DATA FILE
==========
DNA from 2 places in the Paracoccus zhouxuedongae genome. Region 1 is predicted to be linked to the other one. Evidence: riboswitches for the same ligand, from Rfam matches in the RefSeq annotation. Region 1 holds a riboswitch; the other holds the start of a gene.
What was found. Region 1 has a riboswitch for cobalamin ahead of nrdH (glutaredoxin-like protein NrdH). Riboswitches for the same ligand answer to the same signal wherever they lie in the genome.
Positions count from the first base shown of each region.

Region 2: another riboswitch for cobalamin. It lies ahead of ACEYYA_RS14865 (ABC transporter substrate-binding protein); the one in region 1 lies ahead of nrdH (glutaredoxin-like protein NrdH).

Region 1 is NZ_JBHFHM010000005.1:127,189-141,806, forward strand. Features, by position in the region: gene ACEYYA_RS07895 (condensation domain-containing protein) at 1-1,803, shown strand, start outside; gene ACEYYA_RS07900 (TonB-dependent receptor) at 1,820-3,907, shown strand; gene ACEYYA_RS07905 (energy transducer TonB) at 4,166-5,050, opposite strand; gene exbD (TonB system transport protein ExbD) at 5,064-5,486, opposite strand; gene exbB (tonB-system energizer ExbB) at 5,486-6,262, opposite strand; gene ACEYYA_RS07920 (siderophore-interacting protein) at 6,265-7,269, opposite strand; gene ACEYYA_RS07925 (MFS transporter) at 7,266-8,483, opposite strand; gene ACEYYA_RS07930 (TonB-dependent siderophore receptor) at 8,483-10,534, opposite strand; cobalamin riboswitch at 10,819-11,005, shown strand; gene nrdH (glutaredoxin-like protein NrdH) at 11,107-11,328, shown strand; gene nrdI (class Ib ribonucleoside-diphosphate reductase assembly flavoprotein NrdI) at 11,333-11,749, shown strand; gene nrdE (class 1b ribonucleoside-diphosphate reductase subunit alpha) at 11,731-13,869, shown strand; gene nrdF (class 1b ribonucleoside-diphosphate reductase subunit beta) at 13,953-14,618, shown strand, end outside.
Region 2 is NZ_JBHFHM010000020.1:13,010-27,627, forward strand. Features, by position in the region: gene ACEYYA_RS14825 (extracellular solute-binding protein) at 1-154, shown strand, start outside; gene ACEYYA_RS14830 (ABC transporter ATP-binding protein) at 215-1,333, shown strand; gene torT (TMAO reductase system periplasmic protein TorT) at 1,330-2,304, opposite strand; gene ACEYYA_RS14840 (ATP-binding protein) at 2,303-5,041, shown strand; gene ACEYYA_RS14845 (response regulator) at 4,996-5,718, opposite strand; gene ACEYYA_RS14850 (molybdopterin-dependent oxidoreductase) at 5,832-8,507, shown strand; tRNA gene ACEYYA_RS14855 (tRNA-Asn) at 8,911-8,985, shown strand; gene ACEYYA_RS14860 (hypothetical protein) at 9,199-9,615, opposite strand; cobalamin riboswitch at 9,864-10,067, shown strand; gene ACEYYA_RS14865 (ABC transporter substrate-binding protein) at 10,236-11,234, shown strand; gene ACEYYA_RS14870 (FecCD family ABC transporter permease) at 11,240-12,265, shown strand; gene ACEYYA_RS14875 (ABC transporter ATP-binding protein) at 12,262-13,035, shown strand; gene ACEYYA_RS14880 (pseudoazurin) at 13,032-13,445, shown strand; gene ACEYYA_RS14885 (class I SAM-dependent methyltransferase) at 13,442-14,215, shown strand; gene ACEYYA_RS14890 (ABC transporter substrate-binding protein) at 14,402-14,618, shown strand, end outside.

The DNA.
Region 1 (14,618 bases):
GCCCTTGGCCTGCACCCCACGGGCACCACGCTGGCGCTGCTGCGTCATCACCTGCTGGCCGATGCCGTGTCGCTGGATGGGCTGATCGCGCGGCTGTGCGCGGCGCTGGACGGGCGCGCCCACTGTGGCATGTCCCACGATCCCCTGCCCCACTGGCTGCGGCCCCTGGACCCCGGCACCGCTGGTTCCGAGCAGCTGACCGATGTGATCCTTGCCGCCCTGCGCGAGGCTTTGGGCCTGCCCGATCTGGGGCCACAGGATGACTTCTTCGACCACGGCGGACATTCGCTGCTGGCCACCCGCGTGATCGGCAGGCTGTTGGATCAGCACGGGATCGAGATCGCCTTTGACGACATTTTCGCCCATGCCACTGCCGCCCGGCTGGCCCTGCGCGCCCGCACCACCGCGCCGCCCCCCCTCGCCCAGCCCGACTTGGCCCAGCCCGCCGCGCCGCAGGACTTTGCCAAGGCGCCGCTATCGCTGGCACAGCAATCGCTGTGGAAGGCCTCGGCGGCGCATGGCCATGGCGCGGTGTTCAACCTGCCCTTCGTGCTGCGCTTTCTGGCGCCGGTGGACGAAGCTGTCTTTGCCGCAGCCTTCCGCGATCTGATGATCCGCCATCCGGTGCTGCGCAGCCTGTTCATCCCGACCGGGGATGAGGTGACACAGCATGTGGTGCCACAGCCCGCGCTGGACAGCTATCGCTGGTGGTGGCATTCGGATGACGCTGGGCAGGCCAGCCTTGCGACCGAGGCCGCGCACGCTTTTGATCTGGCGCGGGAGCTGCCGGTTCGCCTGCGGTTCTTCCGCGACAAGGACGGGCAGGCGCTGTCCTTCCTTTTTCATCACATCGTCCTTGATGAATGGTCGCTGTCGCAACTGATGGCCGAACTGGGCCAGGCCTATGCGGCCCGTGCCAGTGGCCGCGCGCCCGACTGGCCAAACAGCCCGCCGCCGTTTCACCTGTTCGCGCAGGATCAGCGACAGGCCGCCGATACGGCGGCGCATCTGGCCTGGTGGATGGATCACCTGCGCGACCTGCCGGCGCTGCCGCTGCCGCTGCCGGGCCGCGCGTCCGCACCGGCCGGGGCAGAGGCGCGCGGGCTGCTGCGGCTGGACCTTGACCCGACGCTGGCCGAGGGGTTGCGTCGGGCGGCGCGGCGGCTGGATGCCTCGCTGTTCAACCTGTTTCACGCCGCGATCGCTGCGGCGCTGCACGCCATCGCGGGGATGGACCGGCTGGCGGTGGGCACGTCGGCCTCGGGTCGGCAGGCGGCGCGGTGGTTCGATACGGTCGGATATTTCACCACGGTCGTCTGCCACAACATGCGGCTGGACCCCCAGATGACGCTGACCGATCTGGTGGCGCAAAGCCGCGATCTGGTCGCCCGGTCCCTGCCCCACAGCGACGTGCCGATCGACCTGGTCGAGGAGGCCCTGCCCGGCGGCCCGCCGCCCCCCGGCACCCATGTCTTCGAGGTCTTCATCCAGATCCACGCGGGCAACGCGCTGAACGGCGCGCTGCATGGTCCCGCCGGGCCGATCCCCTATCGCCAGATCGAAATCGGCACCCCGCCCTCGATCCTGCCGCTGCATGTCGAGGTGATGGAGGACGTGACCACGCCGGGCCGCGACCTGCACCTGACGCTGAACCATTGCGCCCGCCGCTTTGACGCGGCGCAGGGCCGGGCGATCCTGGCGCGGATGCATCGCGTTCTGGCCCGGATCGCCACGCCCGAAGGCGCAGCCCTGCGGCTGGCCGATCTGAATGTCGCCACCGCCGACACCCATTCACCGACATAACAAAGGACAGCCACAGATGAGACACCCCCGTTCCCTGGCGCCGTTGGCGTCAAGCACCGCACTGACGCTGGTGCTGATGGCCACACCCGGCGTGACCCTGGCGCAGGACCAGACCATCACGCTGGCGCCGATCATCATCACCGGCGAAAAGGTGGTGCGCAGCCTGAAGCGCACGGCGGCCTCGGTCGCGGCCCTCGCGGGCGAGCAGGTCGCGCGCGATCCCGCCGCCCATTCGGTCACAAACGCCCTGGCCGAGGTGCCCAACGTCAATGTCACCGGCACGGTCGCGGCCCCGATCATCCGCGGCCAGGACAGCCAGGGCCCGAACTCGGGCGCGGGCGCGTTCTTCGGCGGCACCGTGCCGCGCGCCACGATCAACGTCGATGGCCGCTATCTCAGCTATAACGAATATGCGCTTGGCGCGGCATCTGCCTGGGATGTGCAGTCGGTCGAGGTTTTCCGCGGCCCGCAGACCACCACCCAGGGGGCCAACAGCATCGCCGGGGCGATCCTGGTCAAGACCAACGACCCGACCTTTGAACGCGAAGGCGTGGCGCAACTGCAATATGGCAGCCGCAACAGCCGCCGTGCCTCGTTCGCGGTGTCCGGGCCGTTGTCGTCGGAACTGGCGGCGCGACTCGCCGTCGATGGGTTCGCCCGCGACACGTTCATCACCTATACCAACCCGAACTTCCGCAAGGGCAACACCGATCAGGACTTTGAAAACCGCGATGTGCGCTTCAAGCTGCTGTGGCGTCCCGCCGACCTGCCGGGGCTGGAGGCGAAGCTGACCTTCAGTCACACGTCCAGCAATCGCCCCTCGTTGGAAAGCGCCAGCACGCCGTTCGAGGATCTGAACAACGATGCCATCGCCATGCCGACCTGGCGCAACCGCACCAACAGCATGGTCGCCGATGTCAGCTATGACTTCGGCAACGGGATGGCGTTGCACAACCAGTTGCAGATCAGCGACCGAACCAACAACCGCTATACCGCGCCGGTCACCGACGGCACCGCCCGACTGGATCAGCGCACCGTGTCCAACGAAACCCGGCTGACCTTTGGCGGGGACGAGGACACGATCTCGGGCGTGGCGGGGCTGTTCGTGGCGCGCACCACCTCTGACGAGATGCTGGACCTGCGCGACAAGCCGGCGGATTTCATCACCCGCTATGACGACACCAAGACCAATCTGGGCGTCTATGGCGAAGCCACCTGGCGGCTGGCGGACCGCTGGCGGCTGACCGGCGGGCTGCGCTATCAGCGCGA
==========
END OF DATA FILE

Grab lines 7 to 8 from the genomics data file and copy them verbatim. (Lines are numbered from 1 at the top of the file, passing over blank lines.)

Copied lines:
The DNA.
Region 1 (14,618 bases):